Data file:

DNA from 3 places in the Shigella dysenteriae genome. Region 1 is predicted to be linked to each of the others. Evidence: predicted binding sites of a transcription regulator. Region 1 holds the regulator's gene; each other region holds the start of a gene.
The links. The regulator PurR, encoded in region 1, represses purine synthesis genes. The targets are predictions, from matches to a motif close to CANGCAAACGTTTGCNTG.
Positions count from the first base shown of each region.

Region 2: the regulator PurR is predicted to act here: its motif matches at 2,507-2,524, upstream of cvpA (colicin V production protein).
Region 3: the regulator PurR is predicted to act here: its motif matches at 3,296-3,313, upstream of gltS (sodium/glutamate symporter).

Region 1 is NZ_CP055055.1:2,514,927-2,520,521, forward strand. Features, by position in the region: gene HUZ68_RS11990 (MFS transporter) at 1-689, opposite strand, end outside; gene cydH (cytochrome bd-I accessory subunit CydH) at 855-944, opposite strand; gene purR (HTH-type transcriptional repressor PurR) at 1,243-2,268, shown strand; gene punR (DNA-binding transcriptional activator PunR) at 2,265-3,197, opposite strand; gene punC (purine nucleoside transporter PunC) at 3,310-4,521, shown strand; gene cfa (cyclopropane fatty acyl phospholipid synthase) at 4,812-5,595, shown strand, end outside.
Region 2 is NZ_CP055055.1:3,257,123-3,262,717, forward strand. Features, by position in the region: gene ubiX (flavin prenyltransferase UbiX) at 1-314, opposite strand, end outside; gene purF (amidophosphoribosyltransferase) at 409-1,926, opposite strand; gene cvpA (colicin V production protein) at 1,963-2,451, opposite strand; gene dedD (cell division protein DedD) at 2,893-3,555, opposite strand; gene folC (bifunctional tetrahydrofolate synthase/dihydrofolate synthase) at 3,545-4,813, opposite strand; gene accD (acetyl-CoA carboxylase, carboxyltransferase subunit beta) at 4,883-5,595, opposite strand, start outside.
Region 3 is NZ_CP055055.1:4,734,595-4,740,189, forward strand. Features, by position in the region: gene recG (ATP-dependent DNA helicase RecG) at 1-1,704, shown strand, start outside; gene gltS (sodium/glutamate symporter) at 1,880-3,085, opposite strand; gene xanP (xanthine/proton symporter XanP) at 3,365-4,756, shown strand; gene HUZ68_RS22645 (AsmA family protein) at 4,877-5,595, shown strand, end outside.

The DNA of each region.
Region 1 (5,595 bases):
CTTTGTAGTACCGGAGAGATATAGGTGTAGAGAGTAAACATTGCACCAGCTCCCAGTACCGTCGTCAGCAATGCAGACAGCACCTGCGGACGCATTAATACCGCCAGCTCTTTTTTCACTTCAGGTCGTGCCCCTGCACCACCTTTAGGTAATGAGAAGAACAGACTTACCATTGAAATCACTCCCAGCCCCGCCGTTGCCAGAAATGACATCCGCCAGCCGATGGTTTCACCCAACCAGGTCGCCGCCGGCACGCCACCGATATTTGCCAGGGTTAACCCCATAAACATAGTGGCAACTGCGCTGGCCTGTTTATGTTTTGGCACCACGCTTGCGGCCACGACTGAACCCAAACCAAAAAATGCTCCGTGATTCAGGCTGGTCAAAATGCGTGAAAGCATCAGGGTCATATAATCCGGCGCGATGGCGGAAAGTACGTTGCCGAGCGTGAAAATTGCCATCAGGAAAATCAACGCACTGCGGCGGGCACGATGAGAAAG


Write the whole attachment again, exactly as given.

DNA from 3 places in the Shigella dysenteriae genome. Region 1 is predicted to be linked to each of the others. Evidence: predicted binding sites of a transcription regulator. Region 1 holds the regulator's gene; each other region holds the start of a gene.
The links. The regulator PurR, encoded in region 1, represses purine synthesis genes. The targets are predictions, from matches to a motif close to CANGCAAACGTTTGCNTG.
Positions count from the first base shown of each region.

Region 2: the regulator PurR is predicted to act here: its motif matches at 2,507-2,524, upstream of cvpA (colicin V production protein).
Region 3: the regulator PurR is predicted to act here: its motif matches at 3,296-3,313, upstream of gltS (sodium/glutamate symporter).

Region 1 is NZ_CP055055.1:2,514,927-2,520,521, forward strand. Features, by position in the region: gene HUZ68_RS11990 (MFS transporter) at 1-689, opposite strand, end outside; gene cydH (cytochrome bd-I accessory subunit CydH) at 855-944, opposite strand; gene purR (HTH-type transcriptional repressor PurR) at 1,243-2,268, shown strand; gene punR (DNA-binding transcriptional activator PunR) at 2,265-3,197, opposite strand; gene punC (purine nucleoside transporter PunC) at 3,310-4,521, shown strand; gene cfa (cyclopropane fatty acyl phospholipid synthase) at 4,812-5,595, shown strand, end outside.
Region 2 is NZ_CP055055.1:3,257,123-3,262,717, forward strand. Features, by position in the region: gene ubiX (flavin prenyltransferase UbiX) at 1-314, opposite strand, end outside; gene purF (amidophosphoribosyltransferase) at 409-1,926, opposite strand; gene cvpA (colicin V production protein) at 1,963-2,451, opposite strand; gene dedD (cell division protein DedD) at 2,893-3,555, opposite strand; gene folC (bifunctional tetrahydrofolate synthase/dihydrofolate synthase) at 3,545-4,813, opposite strand; gene accD (acetyl-CoA carboxylase, carboxyltransferase subunit beta) at 4,883-5,595, opposite strand, start outside.
Region 3 is NZ_CP055055.1:4,734,595-4,740,189, forward strand. Features, by position in the region: gene recG (ATP-dependent DNA helicase RecG) at 1-1,704, shown strand, start outside; gene gltS (sodium/glutamate symporter) at 1,880-3,085, opposite strand; gene xanP (xanthine/proton symporter XanP) at 3,365-4,756, shown strand; gene HUZ68_RS22645 (AsmA family protein) at 4,877-5,595, shown strand, end outside.

The DNA of each region.
Region 1 (5,595 bases):
CTTTGTAGTACCGGAGAGATATAGGTGTAGAGAGTAAACATTGCACCAGCTCCCAGTACCGTCGTCAGCAATGCAGACAGCACCTGCGGACGCATTAATACCGCCAGCTCTTTTTTCACTTCAGGTCGTGCCCCTGCACCACCTTTAGGTAATGAGAAGAACAGACTTACCATTGAAATCACTCCCAGCCCCGCCGTTGCCAGAAATGACATCCGCCAGCCGATGGTTTCACCCAACCAGGTCGCCGCCGGCACGCCACCGATATTTGCCAGGGTTAACCCCATAAACATAGTGGCAACTGCGCTGGCCTGTTTATGTTTTGGCACCACGCTTGCGGCCACGACTGAACCCAAACCAAAAAATGCTCCGTGATTCAGGCTGGTCAAAATGCGTGAAAGCATCAGGGTCATATAATCCGGCGCGATGGCGGAAAGTACGTTGCCGAGCGTGAAAATTGCCATCAGGAAAATCAACGCACTGCGGCGGGCACGATGAGAAAG